Sibi                                                                                                       More cities


Phone Code : 083                                                                                



Before 1947 the local government system in Sibi district was governed by the Bazar Regulations introduced in 1910 by the British Government. The members of local bodies were nominated members and they were administrated by deputy commissioners. During 1947-58, local bodies stayed inactive in Sibi district, like in the rest of the Province. Local bodies were reactivated in 1958 with the introduction of the Basic Democracies system, as laid down in the Basic Democracies Order of 1959, issued by the martial law regime of General Mohammad Ayub Khan. The Basic Democracies system had four tiers. These were 1) union council, tehsil council, district council, divisional council, in the case of rural areas, and 2) town committee, municipal committee, district council, and divisional council in the case of urban areas.

The Basic Democracies system was amended and superseded by the present system introduced with the Balochistan Local Government Ordinance of 1980. It is a two - tier system comprising union councils and district councils for rural areas, and town committees/ municipal committees and district council for urban areas. For a list of villages, union councils and tehsils.

Sibi district has one district council, 13 union councils, one town committee, and one municipal committee. Membership of union council is by election, through universal adult franchise. The same applies to town committee and municipal committee. The members of the district council are drawn from the elected members of union councils. The elected chairmen of town committee and municipal committee are ex-officio members of the district council.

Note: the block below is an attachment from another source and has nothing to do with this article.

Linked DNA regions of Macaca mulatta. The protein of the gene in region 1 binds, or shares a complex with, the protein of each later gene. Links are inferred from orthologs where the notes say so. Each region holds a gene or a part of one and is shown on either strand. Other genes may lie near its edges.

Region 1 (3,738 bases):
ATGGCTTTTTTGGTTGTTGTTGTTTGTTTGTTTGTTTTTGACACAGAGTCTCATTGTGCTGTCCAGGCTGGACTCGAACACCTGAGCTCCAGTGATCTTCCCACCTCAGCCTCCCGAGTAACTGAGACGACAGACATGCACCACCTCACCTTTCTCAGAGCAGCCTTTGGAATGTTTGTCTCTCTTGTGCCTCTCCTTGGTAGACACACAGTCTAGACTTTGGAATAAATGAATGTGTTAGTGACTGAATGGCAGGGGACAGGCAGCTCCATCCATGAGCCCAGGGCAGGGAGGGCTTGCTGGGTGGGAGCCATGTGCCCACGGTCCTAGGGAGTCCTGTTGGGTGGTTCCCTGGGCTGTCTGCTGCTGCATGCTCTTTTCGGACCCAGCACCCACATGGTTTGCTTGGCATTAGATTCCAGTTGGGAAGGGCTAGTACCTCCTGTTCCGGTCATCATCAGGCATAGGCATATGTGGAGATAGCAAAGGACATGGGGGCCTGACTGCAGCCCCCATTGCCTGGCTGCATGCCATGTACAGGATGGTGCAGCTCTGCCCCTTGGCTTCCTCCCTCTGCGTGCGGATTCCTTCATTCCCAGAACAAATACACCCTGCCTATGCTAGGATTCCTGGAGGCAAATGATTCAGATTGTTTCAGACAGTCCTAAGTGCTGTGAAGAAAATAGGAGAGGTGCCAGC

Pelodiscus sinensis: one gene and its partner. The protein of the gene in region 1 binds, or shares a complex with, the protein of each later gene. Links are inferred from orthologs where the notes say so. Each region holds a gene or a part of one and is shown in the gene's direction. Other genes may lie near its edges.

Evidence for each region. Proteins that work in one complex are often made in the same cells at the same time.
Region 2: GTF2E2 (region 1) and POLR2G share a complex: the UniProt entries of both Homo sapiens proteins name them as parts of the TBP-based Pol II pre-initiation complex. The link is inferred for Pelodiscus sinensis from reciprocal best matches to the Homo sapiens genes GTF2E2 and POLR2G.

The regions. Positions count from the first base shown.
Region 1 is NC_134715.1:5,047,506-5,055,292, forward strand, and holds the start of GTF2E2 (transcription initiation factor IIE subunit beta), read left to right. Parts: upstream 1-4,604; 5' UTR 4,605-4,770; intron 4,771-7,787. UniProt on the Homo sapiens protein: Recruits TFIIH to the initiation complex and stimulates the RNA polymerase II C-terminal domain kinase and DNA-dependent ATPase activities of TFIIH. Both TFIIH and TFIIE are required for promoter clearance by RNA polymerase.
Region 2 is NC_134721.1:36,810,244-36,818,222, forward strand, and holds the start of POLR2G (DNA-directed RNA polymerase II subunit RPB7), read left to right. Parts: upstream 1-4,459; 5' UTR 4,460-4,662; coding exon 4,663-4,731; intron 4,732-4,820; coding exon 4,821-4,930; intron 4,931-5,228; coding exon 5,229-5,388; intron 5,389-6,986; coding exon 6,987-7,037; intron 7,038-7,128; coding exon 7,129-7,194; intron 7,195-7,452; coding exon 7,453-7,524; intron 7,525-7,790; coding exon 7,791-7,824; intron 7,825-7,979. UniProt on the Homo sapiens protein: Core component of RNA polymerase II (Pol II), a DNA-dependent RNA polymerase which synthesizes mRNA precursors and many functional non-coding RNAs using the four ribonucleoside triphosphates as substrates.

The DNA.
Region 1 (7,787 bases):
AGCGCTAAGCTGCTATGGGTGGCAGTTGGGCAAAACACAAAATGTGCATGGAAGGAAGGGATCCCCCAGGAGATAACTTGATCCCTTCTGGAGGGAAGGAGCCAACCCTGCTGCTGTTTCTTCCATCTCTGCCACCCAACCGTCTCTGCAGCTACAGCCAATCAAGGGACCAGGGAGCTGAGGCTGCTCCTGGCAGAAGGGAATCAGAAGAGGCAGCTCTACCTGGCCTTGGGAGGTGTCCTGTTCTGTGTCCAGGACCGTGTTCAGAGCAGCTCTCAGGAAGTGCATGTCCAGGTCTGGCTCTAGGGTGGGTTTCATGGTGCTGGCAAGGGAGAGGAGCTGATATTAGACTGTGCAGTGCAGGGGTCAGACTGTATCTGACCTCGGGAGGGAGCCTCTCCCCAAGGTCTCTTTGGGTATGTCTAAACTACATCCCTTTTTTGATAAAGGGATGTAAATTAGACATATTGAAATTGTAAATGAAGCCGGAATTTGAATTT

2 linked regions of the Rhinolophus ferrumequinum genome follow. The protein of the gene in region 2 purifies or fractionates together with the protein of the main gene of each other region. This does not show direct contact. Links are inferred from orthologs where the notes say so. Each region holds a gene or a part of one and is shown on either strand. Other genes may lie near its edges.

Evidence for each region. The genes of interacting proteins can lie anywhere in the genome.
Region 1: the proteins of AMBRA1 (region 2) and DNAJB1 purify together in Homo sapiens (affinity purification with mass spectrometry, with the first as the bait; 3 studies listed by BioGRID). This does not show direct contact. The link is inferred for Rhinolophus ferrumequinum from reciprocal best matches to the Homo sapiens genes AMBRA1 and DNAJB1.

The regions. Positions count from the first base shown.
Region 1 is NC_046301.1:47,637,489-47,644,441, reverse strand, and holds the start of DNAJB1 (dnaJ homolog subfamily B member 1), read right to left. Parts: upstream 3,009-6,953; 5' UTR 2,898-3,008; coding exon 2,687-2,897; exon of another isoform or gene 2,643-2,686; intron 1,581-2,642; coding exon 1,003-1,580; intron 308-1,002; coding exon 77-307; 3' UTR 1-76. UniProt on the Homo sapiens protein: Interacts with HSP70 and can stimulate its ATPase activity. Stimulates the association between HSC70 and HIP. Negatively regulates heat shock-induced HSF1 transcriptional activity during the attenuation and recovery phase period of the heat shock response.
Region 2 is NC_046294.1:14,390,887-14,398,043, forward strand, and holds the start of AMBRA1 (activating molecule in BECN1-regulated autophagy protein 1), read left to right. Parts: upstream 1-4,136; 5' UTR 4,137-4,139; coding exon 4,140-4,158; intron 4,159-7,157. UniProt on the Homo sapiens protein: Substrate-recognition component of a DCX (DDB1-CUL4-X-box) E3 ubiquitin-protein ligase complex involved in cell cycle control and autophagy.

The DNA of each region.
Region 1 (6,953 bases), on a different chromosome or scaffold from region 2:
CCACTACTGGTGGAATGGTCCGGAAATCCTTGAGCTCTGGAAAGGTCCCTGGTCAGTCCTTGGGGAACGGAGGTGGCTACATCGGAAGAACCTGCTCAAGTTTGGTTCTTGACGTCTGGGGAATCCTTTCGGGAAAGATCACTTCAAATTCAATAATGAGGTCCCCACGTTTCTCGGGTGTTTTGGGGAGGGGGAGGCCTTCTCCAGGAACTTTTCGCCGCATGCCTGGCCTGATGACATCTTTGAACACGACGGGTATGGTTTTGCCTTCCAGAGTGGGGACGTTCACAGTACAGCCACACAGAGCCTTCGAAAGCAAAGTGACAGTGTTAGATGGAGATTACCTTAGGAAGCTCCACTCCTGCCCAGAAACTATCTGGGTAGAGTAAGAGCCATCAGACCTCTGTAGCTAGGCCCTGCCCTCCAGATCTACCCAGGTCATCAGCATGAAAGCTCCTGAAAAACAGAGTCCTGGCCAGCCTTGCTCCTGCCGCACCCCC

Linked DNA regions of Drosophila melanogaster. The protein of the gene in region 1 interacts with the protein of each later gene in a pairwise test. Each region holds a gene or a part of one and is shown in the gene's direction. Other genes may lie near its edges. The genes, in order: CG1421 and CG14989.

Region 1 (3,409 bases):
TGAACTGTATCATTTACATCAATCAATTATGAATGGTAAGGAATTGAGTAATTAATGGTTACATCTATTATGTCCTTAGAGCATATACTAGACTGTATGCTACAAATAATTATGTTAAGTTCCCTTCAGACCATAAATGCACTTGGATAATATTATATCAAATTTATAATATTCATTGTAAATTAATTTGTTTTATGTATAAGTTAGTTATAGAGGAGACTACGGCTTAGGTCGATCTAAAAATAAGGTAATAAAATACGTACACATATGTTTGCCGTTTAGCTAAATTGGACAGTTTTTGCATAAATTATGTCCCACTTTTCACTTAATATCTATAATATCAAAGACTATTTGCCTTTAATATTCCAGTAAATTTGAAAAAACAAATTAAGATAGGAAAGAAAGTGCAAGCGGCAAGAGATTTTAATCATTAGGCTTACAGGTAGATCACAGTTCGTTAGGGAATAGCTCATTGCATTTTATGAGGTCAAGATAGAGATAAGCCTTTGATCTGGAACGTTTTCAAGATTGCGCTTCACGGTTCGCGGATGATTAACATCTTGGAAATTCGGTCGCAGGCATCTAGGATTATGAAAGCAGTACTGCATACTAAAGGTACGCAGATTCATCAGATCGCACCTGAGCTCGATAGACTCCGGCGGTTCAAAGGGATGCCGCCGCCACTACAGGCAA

Customs of Co-operation Sibi
In rural areas, the traditional institution of communal cooperation in socio-economic spheres is still in practice among all ethnic groups, but not as much as half a century ago. It is also found in the urban settlements Sibi town and Harnai town, where a number of social welfare organisations are in operation. In the rural areas, there are no formal community based organisations. Instead, communal cooperation is linked to specific occasions or situations, and when these arise, the community becomes active. The most well-known occasions are harvesting of crops, marriage and irrigation management. In the urban centres, there are formal organisations oriented to specific purposes, such as emergency medical aid, education and other socio-economic issues. Among instances of communal cooperation, collective harvesting of crops is perhaps one of the oldest traditions.